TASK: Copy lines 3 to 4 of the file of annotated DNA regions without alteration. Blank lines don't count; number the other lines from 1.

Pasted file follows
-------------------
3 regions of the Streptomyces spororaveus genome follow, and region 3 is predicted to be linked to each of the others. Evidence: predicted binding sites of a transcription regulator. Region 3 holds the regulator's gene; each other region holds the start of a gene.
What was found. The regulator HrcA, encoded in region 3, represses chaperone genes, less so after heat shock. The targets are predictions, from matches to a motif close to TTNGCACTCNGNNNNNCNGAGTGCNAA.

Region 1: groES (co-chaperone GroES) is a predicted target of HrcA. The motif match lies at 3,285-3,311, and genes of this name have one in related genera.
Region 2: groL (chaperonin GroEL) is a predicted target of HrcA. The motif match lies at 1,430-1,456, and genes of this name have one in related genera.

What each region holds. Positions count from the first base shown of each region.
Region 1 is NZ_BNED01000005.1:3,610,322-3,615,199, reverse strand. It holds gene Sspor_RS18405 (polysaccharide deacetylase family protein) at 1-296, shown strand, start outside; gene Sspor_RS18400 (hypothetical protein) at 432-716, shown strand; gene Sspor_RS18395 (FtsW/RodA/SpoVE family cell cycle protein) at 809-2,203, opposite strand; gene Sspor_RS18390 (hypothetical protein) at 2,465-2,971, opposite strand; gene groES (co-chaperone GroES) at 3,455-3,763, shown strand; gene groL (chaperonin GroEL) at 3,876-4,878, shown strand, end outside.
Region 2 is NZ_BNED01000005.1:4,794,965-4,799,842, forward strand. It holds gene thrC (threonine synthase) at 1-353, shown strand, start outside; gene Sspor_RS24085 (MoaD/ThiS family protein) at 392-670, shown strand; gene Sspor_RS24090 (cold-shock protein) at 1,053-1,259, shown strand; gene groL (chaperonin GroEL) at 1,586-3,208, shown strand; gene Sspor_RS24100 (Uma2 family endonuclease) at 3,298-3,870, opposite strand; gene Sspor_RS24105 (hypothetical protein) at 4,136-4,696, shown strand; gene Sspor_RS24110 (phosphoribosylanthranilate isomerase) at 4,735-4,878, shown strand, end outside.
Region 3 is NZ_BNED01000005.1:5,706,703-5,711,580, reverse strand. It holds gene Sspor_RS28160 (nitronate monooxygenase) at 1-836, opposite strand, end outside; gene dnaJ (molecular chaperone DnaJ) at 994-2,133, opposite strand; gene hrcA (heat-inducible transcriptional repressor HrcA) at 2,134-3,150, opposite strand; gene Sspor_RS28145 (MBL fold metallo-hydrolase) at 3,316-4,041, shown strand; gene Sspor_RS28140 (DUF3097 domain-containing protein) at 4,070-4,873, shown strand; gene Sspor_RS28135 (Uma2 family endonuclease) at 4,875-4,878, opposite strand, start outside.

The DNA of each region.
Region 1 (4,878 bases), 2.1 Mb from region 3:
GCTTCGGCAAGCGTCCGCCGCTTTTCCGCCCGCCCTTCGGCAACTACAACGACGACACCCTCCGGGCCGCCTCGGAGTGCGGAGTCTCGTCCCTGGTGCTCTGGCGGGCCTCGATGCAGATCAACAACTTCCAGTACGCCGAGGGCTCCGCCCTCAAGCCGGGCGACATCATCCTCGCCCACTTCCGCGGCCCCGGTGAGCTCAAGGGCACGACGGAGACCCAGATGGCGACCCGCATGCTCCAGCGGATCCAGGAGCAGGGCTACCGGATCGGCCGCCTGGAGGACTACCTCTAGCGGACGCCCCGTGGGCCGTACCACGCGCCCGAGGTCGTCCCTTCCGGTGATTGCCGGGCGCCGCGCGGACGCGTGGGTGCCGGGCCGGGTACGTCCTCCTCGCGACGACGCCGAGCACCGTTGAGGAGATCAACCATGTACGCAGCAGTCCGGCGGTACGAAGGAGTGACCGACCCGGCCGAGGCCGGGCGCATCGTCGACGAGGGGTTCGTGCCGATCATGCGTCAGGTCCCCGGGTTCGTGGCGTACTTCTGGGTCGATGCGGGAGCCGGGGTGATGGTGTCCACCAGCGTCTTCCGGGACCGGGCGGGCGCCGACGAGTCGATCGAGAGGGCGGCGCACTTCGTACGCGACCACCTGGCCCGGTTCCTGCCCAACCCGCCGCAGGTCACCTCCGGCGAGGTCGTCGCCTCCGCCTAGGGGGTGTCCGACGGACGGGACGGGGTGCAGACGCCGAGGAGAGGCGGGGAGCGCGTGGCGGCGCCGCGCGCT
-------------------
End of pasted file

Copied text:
Region 1: groES (co-chaperone GroES) is a predicted target of HrcA. The motif match lies at 3,285-3,311, and genes of this name have one in related genera.
Region 2: groL (chaperonin GroEL) is a predicted target of HrcA. The motif match lies at 1,430-1,456, and genes of this name have one in related genera.